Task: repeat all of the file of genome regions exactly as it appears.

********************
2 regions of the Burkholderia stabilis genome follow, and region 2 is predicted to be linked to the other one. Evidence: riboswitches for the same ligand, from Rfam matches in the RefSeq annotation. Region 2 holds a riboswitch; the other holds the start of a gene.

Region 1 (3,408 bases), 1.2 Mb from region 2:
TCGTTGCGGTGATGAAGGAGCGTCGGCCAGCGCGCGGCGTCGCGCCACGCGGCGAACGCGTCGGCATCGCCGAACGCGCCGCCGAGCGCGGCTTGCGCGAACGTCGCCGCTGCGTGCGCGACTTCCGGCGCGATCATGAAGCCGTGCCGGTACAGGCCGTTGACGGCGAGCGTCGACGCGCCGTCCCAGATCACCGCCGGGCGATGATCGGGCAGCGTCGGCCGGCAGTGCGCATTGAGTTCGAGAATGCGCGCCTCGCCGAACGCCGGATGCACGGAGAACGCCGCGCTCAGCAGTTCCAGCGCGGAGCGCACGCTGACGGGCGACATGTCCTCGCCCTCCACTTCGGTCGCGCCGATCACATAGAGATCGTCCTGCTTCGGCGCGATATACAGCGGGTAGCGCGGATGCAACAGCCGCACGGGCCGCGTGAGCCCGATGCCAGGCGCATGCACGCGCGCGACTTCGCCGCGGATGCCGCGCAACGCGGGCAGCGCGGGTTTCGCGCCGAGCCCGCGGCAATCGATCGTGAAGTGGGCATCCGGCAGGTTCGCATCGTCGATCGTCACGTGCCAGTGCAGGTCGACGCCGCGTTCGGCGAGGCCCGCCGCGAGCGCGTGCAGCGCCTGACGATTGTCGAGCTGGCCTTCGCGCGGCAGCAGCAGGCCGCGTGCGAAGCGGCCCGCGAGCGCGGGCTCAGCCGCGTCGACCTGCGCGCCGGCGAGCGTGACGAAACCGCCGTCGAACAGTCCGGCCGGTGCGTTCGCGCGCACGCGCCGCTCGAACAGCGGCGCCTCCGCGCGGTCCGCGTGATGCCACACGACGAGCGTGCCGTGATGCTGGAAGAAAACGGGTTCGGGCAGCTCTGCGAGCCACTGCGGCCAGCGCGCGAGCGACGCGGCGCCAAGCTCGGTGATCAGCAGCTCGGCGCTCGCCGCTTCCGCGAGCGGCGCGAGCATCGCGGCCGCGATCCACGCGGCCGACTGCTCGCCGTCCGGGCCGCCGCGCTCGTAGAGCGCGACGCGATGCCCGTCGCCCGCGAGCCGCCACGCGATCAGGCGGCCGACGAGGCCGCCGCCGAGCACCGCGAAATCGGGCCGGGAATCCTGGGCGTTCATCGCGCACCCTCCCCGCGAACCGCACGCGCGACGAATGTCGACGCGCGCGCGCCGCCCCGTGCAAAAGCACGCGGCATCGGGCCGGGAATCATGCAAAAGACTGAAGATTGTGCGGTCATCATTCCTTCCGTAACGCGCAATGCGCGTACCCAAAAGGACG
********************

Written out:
2 regions of the Burkholderia stabilis genome follow, and region 2 is predicted to be linked to the other one. Evidence: riboswitches for the same ligand, from Rfam matches in the RefSeq annotation. Region 2 holds a riboswitch; the other holds the start of a gene.

Region 1 (3,408 bases), 1.2 Mb from region 2:
TCGTTGCGGTGATGAAGGAGCGTCGGCCAGCGCGCGGCGTCGCGCCACGCGGCGAACGCGTCGGCATCGCCGAACGCGCCGCCGAGCGCGGCTTGCGCGAACGTCGCCGCTGCGTGCGCGACTTCCGGCGCGATCATGAAGCCGTGCCGGTACAGGCCGTTGACGGCGAGCGTCGACGCGCCGTCCCAGATCACCGCCGGGCGATGATCGGGCAGCGTCGGCCGGCAGTGCGCATTGAGTTCGAGAATGCGCGCCTCGCCGAACGCCGGATGCACGGAGAACGCCGCGCTCAGCAGTTCCAGCGCGGAGCGCACGCTGACGGGCGACATGTCCTCGCCCTCCACTTCGGTCGCGCCGATCACATAGAGATCGTCCTGCTTCGGCGCGATATACAGCGGGTAGCGCGGATGCAACAGCCGCACGGGCCGCGTGAGCCCGATGCCAGGCGCATGCACGCGCGCGACTTCGCCGCGGATGCCGCGCAACGCGGGCAGCGCGGGTTTCGCGCCGAGCCCGCGGCAATCGATCGTGAAGTGGGCATCCGGCAGGTTCGCATCGTCGATCGTCACGTGCCAGTGCAGGTCGACGCCGCGTTCGGCGAGGCCCGCCGCGAGCGCGTGCAGCGCCTGACGATTGTCGAGCTGGCCTTCGCGCGGCAGCAGCAGGCCGCGTGCGAAGCGGCCCGCGAGCGCGGGCTCAGCCGCGTCGACCTGCGCGCCGGCGAGCGTGACGAAACCGCCGTCGAACAGTCCGGCCGGTGCGTTCGCGCGCACGCGCCGCTCGAACAGCGGCGCCTCCGCGCGGTCCGCGTGATGCCACACGACGAGCGTGCCGTGATGCTGGAAGAAAACGGGTTCGGGCAGCTCTGCGAGCCACTGCGGCCAGCGCGCGAGCGACGCGGCGCCAAGCTCGGTGATCAGCAGCTCGGCGCTCGCCGCTTCCGCGAGCGGCGCGAGCATCGCGGCCGCGATCCACGCGGCCGACTGCTCGCCGTCCGGGCCGCCGCGCTCGTAGAGCGCGACGCGATGCCCGTCGCCCGCGAGCCGCCACGCGATCAGGCGGCCGACGAGGCCGCCGCCGAGCACCGCGAAATCGGGCCGGGAATCCTGGGCGTTCATCGCGCACCCTCCCCGCGAACCGCACGCGCGACGAATGTCGACGCGCGCGCGCCGCCCCGTGCAAAAGCACGCGGCATCGGGCCGGGAATCATGCAAAAGACTGAAGATTGTGCGGTCATCATTCCTTCCGTAACGCGCAATGCGCGTACCCAAAAGGACG